Thursday, April 5, 2012

Why no name change for this RC reformation?

One of the questions that I often kick around is: How much change has to happen before a Order becomes a new Order?

Is changing the Grade Signs enourgh?

The Passwords?

The Rituals?

The Oath of Obligation?


The ultimate secret?

The focus of the system?

At what point in time, do the changes add up to a new Order? When does an Order have to adapt a new name because it is no longer the old Order?

Looking over the history of the Rosicrucian periodic reformations, we see the rituals change, the focus change, and we ALWAYS see a name change. Except for this time. This time, we saw the group claiming the reformation trademark the name and change everything else. Why?

The entire system has been changed (to keep the Current and Tradition pure from traitors to the system), but they are still using the same old name. And when one starts to kick around the possible reasons, well, I can't think of a good reason for the old name to be used with what is essentially a brand-new system.

Could it be that the Rosicrucian reformation is actually happening in another group? Could it be that the Golden Dawn is not where the reformation is happening?

It is something to think about.


Andrew B. Watt said...

It's been my experience and my training that signs, passwords, rituals, oaths and even secrets can change if the egregore is primed to accept those changes, and consents. What really matters is how members of a given lodge treat each other, and their constitution and bylaws, however that's explained. I've been through enough changes in Boy Scouts to know that the egregore can handle a lot, from uniform changes to grade and degree changes, and so on, because the egregore understands there's a process. What really matters, then is that the people in the group have to genuinely believe that the changes are duly and truly authorized, and that the changers are worthy and well-qualified.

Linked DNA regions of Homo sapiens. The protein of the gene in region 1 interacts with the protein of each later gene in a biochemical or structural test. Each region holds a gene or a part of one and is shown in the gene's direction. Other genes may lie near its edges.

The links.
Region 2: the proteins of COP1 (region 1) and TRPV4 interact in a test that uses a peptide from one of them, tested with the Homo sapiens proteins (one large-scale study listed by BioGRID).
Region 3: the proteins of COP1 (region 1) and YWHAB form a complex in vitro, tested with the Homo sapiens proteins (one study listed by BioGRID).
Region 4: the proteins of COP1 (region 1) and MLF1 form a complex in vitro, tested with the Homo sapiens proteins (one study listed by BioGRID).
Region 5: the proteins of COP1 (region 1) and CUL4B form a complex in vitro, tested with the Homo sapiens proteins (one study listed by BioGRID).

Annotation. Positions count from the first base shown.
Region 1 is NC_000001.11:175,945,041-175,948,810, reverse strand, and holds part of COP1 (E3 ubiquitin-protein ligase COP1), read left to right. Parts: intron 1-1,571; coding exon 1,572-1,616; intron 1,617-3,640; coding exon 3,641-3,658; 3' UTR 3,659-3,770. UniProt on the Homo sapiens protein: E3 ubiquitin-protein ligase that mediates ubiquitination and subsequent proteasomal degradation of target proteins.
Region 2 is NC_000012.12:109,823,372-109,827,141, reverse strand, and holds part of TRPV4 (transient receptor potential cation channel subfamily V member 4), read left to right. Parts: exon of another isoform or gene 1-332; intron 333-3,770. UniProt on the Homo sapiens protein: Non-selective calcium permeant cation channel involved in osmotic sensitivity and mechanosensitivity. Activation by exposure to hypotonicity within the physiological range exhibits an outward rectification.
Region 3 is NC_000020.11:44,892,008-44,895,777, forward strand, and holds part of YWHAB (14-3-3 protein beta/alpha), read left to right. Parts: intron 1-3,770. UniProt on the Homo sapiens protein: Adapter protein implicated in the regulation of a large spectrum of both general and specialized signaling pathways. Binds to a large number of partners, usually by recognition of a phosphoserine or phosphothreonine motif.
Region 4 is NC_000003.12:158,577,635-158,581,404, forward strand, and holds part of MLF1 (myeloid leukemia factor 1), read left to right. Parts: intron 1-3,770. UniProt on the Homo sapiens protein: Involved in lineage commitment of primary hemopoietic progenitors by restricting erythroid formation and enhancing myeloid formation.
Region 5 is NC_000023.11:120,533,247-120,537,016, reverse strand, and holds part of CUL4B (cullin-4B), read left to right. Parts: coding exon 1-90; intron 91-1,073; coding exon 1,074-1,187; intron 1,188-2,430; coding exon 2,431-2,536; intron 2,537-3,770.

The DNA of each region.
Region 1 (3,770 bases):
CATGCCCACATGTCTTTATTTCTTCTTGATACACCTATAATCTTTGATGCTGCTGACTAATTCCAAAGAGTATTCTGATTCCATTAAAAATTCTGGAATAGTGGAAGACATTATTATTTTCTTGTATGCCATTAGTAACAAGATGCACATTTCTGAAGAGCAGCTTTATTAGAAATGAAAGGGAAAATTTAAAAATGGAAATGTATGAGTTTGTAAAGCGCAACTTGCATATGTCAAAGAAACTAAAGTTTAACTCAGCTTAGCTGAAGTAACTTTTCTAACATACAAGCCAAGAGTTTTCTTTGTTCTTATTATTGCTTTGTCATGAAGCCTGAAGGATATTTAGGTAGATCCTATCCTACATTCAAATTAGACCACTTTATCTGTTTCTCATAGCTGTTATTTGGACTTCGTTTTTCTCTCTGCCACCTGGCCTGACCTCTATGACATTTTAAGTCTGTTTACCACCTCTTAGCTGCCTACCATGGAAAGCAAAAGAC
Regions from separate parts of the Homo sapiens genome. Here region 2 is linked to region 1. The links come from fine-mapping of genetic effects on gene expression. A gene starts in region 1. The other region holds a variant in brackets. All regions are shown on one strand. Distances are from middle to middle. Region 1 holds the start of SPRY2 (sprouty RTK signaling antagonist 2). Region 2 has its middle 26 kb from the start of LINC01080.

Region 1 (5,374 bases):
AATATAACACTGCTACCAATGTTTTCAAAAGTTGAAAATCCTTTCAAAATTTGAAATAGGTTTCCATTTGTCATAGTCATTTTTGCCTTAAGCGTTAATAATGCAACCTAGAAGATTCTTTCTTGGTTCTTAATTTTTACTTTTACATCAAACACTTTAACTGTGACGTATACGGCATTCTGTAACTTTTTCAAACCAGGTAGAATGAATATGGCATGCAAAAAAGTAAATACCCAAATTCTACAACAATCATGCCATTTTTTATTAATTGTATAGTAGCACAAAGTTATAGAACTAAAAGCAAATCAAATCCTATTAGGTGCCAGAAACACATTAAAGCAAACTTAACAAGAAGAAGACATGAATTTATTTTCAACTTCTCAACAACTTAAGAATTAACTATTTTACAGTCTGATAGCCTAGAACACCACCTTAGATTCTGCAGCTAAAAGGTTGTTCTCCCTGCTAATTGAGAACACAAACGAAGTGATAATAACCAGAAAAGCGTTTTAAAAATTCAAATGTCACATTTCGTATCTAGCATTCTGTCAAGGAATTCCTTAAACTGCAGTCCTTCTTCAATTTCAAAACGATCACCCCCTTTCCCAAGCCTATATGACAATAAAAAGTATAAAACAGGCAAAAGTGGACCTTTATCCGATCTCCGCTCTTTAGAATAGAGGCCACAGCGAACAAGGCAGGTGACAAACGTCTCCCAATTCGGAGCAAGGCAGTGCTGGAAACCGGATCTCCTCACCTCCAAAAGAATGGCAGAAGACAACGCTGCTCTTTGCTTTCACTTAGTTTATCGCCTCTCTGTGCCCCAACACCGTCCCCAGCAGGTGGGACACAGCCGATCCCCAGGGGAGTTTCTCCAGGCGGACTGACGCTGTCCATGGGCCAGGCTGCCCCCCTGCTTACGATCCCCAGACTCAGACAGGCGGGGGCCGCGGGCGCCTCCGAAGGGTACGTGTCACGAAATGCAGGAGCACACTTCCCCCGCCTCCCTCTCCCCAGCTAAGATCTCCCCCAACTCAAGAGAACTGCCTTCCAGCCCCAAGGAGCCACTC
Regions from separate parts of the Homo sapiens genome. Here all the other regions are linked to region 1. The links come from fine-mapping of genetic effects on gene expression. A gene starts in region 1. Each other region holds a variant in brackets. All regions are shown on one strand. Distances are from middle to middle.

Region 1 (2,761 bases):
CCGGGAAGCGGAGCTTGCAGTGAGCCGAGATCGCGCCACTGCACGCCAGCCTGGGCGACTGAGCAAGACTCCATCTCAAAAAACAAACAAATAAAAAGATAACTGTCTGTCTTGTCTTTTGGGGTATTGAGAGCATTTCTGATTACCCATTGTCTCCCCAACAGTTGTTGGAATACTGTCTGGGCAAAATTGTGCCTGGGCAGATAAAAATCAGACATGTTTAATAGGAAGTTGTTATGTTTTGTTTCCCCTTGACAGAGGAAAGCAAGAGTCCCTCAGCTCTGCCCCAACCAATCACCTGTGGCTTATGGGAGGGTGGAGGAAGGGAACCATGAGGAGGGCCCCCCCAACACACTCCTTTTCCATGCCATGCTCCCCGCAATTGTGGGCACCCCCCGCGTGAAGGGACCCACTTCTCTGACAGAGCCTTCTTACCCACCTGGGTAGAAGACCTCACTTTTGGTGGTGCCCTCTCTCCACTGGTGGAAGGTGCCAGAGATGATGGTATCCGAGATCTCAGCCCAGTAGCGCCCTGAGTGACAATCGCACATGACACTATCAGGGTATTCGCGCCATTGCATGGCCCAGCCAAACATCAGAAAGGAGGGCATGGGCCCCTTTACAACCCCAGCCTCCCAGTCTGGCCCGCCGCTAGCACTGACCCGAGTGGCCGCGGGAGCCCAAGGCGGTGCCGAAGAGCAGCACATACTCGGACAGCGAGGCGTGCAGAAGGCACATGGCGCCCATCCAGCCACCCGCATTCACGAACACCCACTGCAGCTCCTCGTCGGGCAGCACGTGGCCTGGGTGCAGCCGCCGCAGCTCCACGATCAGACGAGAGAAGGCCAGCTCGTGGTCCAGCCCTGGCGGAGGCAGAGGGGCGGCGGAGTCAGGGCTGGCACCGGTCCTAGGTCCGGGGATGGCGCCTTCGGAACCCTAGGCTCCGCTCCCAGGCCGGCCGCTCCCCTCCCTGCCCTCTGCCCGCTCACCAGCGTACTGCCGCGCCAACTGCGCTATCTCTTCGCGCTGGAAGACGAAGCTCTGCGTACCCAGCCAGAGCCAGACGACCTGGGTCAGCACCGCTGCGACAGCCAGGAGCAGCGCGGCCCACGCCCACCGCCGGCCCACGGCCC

That said, though, if one group or person changes the rituals, passwords, signs, oaths and secrets of an order, and some people in the group don't think those changes or the changers are authorized, qualified or worthy — then you've founded a new order.

Imperator David Griffin said...

And this interests you - why?

Deanna Bonds said...

It isn't good business to change your brand name. You always need new secrets to sell, but how will your customers find you if you change your name without a long ad campaign.
To change the business name takes years. First you would need to link your name to a logo and make all the customers associate the logo with the brand. Then start using both names, the original followed by the new along with the logo. Then you flip the names with the new name first next to the logo. Finally you drop the old name. This all takes years of marketing and lots of money for the constant exposure. Then they have to get a new trademark and you know what a battle it was last time. Plus your new name has to be catchy. You need to set up focus groups to see which name resonates best with your potential new customers, do some pilot projects with the prospective names, then finally go through the above process.
It is just simpler to say you have new secrets to sell.
And yes, the real RC reformation will not be publicized. Just like one doesn't get up on a soap box to defend secrets they can't talk about - they just let them slide.

zirdo said...

... they changed everything and branded themselves "traditionalist" Maybe I'll trademark T.O.G.D.